It's Christmas and We're Raising Olivia

It’s Christmas day and I've got a few minutes when everyone at our house is busy. I have a soon-to-be twelve year-old stepdaughter and I’m enjoying raising her and having the opportunity to influence her in so many positive ways. I've been Olivia’s step dad since she was 8 years old. My own children are grown and all in their twenties, leading productive lives. I’m getting to do it all over again and I love it. The Christmas gift that seems to have been the biggest hit was the knee-high sneakers we got her. You know, those black canvas things with the white rubber soles. She’s got them all laced up and has had them on since we opened gifts this morning (they looked the best with her pajamas and bathrobe). 

It’s been wonderful this morning, watching her be a little girl once again, a nice break from the regular hormonal rages and her regular disdain for wanting to be with her mother and I. It seems like just yesterday, she was 9 and collecting Webkins. No more. One day back then, she approached us and asked if she could have some legos. We gladly complied with her request because it was something that wasn’t electronic or had a video screen attached to it, and required her to use her creative self. But it didn’t take long before I would notice her building a castle with legos one minute and then trying on dresses in front of her mirror a few minutes later. 

She’ll be twelve in just a few weeks and the legos are long gone. Instead, her room has been repainted to a lime-green and purple color scheme and she now dons clothing that could have been worn by a character in one of Tim Burton’s movies (Beetle Juice, Edward Scissor Hands, or Nightmare Before Christmas). My favorite (not) is her ”truck driver” look; jeans, moonwalker boots, a guitar hero t-shirt, a vest, sunglasses, and one of the cheap, mesh baseball caps that you usually see the work TEAMSTERS airbrushed on it. Her mother and I continue to bite our tongue as she develops her identity and we continue to give our business to the local thrift clothing stores.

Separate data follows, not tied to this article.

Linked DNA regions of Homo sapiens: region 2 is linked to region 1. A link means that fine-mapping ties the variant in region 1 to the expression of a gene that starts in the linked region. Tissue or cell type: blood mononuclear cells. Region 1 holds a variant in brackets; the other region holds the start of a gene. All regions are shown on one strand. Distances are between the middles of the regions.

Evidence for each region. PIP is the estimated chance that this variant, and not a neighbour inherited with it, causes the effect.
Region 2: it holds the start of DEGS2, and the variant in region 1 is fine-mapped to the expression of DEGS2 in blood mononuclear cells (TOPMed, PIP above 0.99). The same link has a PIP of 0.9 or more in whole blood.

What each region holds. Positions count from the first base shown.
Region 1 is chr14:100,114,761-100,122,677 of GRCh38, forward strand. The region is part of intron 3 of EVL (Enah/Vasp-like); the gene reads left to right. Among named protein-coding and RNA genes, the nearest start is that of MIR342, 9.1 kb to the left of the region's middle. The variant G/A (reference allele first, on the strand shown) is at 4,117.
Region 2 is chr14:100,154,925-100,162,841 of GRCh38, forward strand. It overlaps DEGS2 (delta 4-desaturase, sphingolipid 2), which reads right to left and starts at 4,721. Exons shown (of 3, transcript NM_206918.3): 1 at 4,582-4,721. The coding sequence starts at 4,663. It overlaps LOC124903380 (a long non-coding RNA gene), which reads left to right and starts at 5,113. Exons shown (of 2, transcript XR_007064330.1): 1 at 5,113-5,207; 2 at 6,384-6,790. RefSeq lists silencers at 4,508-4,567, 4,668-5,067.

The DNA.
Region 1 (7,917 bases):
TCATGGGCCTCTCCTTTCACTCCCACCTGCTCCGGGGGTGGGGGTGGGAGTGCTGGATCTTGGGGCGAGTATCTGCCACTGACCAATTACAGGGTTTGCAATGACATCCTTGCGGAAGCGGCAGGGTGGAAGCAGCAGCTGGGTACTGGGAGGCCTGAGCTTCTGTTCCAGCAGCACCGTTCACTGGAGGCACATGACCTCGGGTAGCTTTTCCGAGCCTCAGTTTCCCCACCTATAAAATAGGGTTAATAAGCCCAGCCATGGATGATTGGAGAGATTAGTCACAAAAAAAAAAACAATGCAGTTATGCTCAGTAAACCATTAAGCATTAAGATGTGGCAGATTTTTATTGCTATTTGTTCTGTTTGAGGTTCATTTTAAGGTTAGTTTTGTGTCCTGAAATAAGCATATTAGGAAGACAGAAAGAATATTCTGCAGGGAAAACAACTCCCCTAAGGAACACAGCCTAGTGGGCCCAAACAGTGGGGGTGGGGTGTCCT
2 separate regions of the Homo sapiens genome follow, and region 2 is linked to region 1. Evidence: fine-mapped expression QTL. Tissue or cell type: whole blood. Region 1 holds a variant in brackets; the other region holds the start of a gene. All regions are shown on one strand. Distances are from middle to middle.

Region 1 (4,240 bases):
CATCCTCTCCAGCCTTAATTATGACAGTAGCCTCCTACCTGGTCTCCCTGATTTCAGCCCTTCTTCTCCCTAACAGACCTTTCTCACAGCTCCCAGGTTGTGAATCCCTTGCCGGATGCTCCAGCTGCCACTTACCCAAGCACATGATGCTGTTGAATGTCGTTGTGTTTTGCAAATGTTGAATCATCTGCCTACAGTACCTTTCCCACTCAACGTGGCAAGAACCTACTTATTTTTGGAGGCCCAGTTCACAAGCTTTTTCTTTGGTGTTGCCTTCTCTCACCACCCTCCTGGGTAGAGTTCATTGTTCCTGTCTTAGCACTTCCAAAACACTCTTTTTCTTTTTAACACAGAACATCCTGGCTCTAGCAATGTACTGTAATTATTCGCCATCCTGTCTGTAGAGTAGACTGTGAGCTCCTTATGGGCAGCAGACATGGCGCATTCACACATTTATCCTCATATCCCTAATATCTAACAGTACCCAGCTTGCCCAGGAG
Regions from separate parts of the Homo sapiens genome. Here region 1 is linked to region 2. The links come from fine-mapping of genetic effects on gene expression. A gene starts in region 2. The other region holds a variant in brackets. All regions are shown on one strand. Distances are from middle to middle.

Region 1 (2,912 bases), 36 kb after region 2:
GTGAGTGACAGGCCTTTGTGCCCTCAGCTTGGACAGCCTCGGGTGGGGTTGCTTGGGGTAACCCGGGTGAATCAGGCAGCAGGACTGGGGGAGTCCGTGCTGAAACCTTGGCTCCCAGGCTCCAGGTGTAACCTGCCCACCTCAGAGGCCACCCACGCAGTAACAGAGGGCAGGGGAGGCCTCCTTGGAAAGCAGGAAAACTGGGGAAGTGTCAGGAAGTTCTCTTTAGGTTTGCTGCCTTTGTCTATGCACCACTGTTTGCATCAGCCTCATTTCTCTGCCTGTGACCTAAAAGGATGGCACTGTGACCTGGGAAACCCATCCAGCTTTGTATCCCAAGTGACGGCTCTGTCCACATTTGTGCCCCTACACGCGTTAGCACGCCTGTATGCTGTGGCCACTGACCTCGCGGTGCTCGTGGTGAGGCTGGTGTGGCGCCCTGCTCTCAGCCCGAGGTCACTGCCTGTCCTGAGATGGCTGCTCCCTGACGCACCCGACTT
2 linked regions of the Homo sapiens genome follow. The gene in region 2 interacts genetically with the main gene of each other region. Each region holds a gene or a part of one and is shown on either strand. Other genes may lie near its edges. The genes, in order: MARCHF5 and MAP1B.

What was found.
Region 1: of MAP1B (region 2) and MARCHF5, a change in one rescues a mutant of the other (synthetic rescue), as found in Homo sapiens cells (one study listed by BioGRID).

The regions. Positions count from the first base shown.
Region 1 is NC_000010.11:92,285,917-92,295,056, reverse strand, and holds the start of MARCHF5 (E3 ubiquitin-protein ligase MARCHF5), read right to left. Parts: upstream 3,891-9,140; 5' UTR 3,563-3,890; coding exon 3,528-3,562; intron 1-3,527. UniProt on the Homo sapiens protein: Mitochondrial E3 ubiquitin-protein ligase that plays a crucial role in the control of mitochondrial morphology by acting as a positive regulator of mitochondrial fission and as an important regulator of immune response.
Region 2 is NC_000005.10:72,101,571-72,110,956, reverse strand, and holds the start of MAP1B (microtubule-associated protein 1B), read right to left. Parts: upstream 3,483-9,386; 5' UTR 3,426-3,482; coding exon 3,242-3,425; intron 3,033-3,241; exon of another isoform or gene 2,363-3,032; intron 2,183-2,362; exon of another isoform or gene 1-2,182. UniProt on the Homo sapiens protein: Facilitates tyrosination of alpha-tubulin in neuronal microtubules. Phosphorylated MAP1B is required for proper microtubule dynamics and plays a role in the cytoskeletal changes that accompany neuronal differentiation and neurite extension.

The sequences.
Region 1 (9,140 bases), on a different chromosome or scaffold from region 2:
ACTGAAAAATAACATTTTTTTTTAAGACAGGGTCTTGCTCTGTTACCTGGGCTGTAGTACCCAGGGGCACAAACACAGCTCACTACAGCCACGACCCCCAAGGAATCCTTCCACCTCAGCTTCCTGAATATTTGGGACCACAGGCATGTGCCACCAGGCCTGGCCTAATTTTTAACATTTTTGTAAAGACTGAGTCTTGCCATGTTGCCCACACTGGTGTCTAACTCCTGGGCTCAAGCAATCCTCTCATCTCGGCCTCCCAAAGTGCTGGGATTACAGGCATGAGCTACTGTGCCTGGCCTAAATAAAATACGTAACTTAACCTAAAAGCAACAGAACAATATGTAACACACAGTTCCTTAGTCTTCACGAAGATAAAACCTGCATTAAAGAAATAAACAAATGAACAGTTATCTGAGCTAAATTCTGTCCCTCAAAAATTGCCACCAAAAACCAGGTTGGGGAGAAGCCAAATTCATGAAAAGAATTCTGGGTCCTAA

Her two older brothers will be here soon (18 and 22), arriving from their father’s apartment for an overnight visit. Soon after that, my wife and I will begin to hear the groans of victory and defeat coming from the rec room downstairs as the three of them practice their eye-hand coordination with Mario on the Wii. My wife and I will also notice a familiar transformation; Olivia’s voice will change slightly, she will talk to us differently, and her mannerisms will morph as she emulates her brothers. It’s her way of bonding and connecting with them. 

We have learned to ignore it and not take this temporary change personal. It’s been a while since I went over the “house rules” with all three of them to help the boys transition to our home, so I’ll make a note to do that just as a refresher. I don’t expect to get much response except quiet acknowledgements from the boys and rolling eyes from Olivia. Someone once said that raising teenagers is like trying to nail jello to a tree. The secret is your patience when it slips to the ground.


© 2013 Bill Corbett  -   All Rights Reserved

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